Posts Tagged 'skin cancer'

Mole checking is vital says London skin expert

Woman has her moles checked by a professional - Mole checking is essential says Sue Ibrahim the nurse consultant in dermatology from Elan Medical Clinics in central London and Essex

Mole checking is essential says Sue Ibrahim the nurse consultant in dermatology from Elan Medical Clinics in central London and Essex

Moles, brown spots and growths on the skin are usually harmless, but not always. If you have a certain type or large number of moles (more than 100), you are at greater risk of developing skin cancer.

The ABCDE method for checking moles is very useful but if in doubt, getting them professionally assessed is vital, says Sue Ibrahim. Sue, the nurse consultant in dermatology at Elan Medical Skin Clinics, has more than 30 years’ experience of assessing and removing moles using the latest advanced radio-wave technology. Click here to read reviews from her clients.

Asymmetry

If you draw a line through the middle of a mole, the two sides will match, meaning it is symmetrical. Anything asymmetrical is a warning sign for melanoma.

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Have you noticed darker than normal patches on your face, asks London skin expert

The DermaActives hyperpigmentation programme from Elan Medical Skin Clinics

The DermaActives hyperpigmentation programme from Elan Medical Skin Clinics

During the summer months, keep an eye out for patches of darker-than-normal skin that can develop on the cheeks, forehead, upper lip, nose, chin and jaw, and sometimes the neck and forearms.

London skin expert, Sue Ibrahim from Elan Medical Skin Clinics in central London and Rayleigh, Essex explains that the condition is called melasma and it’s a common skin complaint that affects women and men.

Melasma is when brown or greyish pigmentation appears on the face, the exact cause of which is not known. But rest assured that it is not contagious, not due to an allergy and is not cancerous. It is not itchy or sore, so if you have a raised rash that is, please seek further advice immediately.

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Essex skin expert explains how to stay safe in the sun

With the temperature hitting highs of 35 degrees in central London and Essex this week, it’s time to get out and enjoy this illusive summer sunshine but please stay safe.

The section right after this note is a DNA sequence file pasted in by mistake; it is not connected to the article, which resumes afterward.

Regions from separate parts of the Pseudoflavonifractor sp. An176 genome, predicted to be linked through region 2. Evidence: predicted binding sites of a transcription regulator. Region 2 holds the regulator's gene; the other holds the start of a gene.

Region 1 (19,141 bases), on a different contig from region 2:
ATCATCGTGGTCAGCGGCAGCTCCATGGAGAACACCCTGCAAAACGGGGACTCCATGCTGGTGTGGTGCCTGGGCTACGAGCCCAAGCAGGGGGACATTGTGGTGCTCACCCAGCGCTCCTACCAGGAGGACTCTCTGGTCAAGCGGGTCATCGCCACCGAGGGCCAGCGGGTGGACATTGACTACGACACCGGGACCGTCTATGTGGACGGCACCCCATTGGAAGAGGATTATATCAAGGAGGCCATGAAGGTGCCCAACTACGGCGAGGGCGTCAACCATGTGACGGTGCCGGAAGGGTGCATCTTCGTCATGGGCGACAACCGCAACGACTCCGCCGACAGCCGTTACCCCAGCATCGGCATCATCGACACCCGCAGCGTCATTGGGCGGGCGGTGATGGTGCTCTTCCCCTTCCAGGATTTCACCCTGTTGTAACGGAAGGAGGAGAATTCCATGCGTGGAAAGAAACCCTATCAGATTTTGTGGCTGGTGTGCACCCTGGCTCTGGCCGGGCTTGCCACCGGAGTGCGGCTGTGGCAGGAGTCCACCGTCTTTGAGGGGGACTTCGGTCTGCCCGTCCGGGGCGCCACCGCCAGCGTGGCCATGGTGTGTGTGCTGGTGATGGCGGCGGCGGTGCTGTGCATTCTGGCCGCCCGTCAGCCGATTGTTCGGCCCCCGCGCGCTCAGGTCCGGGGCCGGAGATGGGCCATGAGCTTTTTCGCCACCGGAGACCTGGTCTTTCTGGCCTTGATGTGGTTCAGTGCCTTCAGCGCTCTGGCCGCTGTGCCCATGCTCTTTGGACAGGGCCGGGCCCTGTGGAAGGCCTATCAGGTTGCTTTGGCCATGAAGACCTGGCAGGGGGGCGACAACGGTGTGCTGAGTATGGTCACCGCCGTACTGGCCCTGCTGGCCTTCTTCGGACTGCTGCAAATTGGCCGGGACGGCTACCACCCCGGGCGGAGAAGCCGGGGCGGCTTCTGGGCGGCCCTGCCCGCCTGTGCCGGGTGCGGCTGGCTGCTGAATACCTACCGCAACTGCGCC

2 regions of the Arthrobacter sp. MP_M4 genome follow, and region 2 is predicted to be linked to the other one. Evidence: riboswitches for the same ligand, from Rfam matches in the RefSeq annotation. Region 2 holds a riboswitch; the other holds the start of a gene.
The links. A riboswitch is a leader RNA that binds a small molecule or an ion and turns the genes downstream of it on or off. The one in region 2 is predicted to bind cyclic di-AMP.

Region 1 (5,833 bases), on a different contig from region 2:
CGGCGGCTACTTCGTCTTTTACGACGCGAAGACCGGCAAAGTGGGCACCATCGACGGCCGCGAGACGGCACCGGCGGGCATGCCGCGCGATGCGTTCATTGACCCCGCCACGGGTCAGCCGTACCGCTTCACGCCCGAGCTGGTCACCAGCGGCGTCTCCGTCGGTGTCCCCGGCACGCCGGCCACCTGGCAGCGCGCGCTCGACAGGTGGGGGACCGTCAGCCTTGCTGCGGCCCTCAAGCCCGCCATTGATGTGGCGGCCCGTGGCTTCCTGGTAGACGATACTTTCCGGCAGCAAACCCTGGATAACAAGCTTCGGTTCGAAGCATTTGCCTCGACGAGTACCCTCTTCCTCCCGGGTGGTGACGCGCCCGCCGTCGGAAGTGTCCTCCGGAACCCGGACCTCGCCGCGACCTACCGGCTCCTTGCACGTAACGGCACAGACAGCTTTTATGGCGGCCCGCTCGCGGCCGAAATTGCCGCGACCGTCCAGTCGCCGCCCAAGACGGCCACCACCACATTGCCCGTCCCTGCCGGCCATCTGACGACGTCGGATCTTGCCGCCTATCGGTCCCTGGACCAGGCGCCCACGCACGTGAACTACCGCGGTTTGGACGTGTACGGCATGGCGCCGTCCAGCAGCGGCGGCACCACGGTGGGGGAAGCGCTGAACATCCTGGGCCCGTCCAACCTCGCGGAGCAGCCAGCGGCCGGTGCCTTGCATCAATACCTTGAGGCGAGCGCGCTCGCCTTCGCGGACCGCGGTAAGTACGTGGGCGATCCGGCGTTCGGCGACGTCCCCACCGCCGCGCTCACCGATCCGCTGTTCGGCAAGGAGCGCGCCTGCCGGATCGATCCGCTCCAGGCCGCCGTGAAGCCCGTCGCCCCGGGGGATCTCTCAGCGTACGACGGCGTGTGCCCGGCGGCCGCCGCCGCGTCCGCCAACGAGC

Some sunshine is good for us and helps our bodies create vitamin D, not to mention the wellbeing and feel good factors it

Woman stays safe in the sun thanks to advice from Elan Medical Skin expert, Sue Ibrahim

Woman stays safe in the sun thanks to advice from Elan Medical Skin expert, Sue Ibrahim

induces. Essex skin expert, Sue Ibrahim at Elan Medical Skin Clinic says the best way to enjoy the sunshine safely is to use a daily, broad spectrum sunscreen of factor 30 + and remember to apply it frequently and liberally thoroughly the day.

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Essex skin expert talks sun spots and how to avoid them

Age spots, sun spots, actinic keratoses, senile lentigo or solar lentigines, call them what you like!

These flat, brown, gray or black spots are areas of sun-damaged skin found predominantly on sun-exposed parts of the body. These include the backs of the hands and forearms, the face, ears and lips, the scalp in balding men and the lower legs in women, says Essex nurse consultant in dermatology, Sue Ibrahim from Elan Medical Skin Clinics in Rayleigh and central London.

They are not contagious and are usually harmless but there is a very small risk of some sun spots developing into to a form of skin cancer called squamous cell carcinoma.

Seek professional help if you’re worried

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Beach bodies at the ready

bikini_rockThe drinks are chilling, the BBQ is scrubbed and ready for action, perhaps you’ve even got a music festival or two to look forward to. Now there’s just the small task of getting your body fit for the big reveal…

Get the strimmer out

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Do you know your ABCs?

IMG_1691Exposure to the sun through work and play is a risk factor for skin cancer, as is a history of sunburn, especially in early life. So, while the sun is shining it is even more important than usual to slap on the sunscreen.

The use of a daily broad spectrum sunscreen of SPF 30+ has been clinically proven to prevent skin cancer and premature ageing of the skin if used throughout the year – yes, even when it’s cold and cloudy. Our fragrance free, oil free, preservative free, DermaProtect Day Cream is a daily moisturiser that contains a broad spectrum sunscreen SPF 30.

Moles – know the risks

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Here comes the sun – so take care

IMG_1433

Most of us love to feel the sun on our skin – and we can tend to go a bit crazy when the sun finally graces our shores. While we may remember to slap on the sunscreen when the sun is blazing, many people don’t realise that it should be worn 365 days a year. Skin cancer is caused by exposure to ultraviolet (UV) light, so even on a cloudy day we need to protect our skin from UV radiation.

The use of a daily broad spectrum sunscreen of SPF 30+ has been clinically proven to prevent skin cancer and premature ageing of the skin. Anything with a SPF of less than 15 is useless, as these moisturisers will not protect from UVA rays, which can penetrate through 4 inches of glass.

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